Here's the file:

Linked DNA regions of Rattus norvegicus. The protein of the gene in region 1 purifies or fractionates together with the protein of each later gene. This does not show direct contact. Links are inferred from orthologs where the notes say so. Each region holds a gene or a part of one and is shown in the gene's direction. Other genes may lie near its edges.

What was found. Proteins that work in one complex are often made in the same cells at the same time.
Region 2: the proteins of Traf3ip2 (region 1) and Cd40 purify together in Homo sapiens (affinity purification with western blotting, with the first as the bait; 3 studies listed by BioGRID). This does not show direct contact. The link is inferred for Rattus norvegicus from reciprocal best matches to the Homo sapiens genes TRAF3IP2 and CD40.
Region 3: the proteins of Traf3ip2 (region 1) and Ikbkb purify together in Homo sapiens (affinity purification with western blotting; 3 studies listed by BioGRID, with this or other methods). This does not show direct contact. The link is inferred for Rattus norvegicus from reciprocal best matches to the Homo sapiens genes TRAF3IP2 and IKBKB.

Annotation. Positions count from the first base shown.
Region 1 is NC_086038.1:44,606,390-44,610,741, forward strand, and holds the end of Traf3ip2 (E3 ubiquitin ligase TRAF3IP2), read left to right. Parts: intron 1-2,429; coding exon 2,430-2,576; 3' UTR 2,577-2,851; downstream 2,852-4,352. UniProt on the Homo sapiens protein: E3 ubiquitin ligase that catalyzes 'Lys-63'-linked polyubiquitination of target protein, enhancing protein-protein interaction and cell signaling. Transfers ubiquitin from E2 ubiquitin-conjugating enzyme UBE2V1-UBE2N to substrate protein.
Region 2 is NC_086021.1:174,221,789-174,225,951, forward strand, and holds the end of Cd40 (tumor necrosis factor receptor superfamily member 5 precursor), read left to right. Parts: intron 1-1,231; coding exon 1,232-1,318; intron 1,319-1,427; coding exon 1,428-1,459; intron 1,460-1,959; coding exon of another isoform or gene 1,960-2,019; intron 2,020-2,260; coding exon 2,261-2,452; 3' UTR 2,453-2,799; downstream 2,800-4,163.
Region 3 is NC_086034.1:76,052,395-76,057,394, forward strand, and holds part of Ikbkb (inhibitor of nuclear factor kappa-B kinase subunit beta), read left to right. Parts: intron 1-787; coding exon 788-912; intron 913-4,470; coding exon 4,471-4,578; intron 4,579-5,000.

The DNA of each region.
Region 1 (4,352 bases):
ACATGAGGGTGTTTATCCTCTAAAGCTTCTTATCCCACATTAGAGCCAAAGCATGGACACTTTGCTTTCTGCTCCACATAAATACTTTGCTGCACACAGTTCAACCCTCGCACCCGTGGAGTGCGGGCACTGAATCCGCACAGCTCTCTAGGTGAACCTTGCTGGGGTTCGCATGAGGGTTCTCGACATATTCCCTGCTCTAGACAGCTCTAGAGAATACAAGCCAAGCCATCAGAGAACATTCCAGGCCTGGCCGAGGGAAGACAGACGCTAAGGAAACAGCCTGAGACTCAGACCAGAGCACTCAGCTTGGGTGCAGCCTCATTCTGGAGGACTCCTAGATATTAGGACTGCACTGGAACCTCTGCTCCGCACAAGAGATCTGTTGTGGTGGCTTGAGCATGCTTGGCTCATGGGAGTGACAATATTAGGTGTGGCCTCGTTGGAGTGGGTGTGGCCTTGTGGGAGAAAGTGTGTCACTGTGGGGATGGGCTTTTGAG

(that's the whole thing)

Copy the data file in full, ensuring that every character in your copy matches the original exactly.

Linked DNA regions of Rattus norvegicus. The protein of the gene in region 1 purifies or fractionates together with the protein of each later gene. This does not show direct contact. Links are inferred from orthologs where the notes say so. Each region holds a gene or a part of one and is shown in the gene's direction. Other genes may lie near its edges.

What was found. Proteins that work in one complex are often made in the same cells at the same time.
Region 2: the proteins of Traf3ip2 (region 1) and Cd40 purify together in Homo sapiens (affinity purification with western blotting, with the first as the bait; 3 studies listed by BioGRID). This does not show direct contact. The link is inferred for Rattus norvegicus from reciprocal best matches to the Homo sapiens genes TRAF3IP2 and CD40.
Region 3: the proteins of Traf3ip2 (region 1) and Ikbkb purify together in Homo sapiens (affinity purification with western blotting; 3 studies listed by BioGRID, with this or other methods). This does not show direct contact. The link is inferred for Rattus norvegicus from reciprocal best matches to the Homo sapiens genes TRAF3IP2 and IKBKB.

Annotation. Positions count from the first base shown.
Region 1 is NC_086038.1:44,606,390-44,610,741, forward strand, and holds the end of Traf3ip2 (E3 ubiquitin ligase TRAF3IP2), read left to right. Parts: intron 1-2,429; coding exon 2,430-2,576; 3' UTR 2,577-2,851; downstream 2,852-4,352. UniProt on the Homo sapiens protein: E3 ubiquitin ligase that catalyzes 'Lys-63'-linked polyubiquitination of target protein, enhancing protein-protein interaction and cell signaling. Transfers ubiquitin from E2 ubiquitin-conjugating enzyme UBE2V1-UBE2N to substrate protein.
Region 2 is NC_086021.1:174,221,789-174,225,951, forward strand, and holds the end of Cd40 (tumor necrosis factor receptor superfamily member 5 precursor), read left to right. Parts: intron 1-1,231; coding exon 1,232-1,318; intron 1,319-1,427; coding exon 1,428-1,459; intron 1,460-1,959; coding exon of another isoform or gene 1,960-2,019; intron 2,020-2,260; coding exon 2,261-2,452; 3' UTR 2,453-2,799; downstream 2,800-4,163.
Region 3 is NC_086034.1:76,052,395-76,057,394, forward strand, and holds part of Ikbkb (inhibitor of nuclear factor kappa-B kinase subunit beta), read left to right. Parts: intron 1-787; coding exon 788-912; intron 913-4,470; coding exon 4,471-4,578; intron 4,579-5,000.

The DNA of each region.
Region 1 (4,352 bases):
ACATGAGGGTGTTTATCCTCTAAAGCTTCTTATCCCACATTAGAGCCAAAGCATGGACACTTTGCTTTCTGCTCCACATAAATACTTTGCTGCACACAGTTCAACCCTCGCACCCGTGGAGTGCGGGCACTGAATCCGCACAGCTCTCTAGGTGAACCTTGCTGGGGTTCGCATGAGGGTTCTCGACATATTCCCTGCTCTAGACAGCTCTAGAGAATACAAGCCAAGCCATCAGAGAACATTCCAGGCCTGGCCGAGGGAAGACAGACGCTAAGGAAACAGCCTGAGACTCAGACCAGAGCACTCAGCTTGGGTGCAGCCTCATTCTGGAGGACTCCTAGATATTAGGACTGCACTGGAACCTCTGCTCCGCACAAGAGATCTGTTGTGGTGGCTTGAGCATGCTTGGCTCATGGGAGTGACAATATTAGGTGTGGCCTCGTTGGAGTGGGTGTGGCCTTGTGGGAGAAAGTGTGTCACTGTGGGGATGGGCTTTTGAG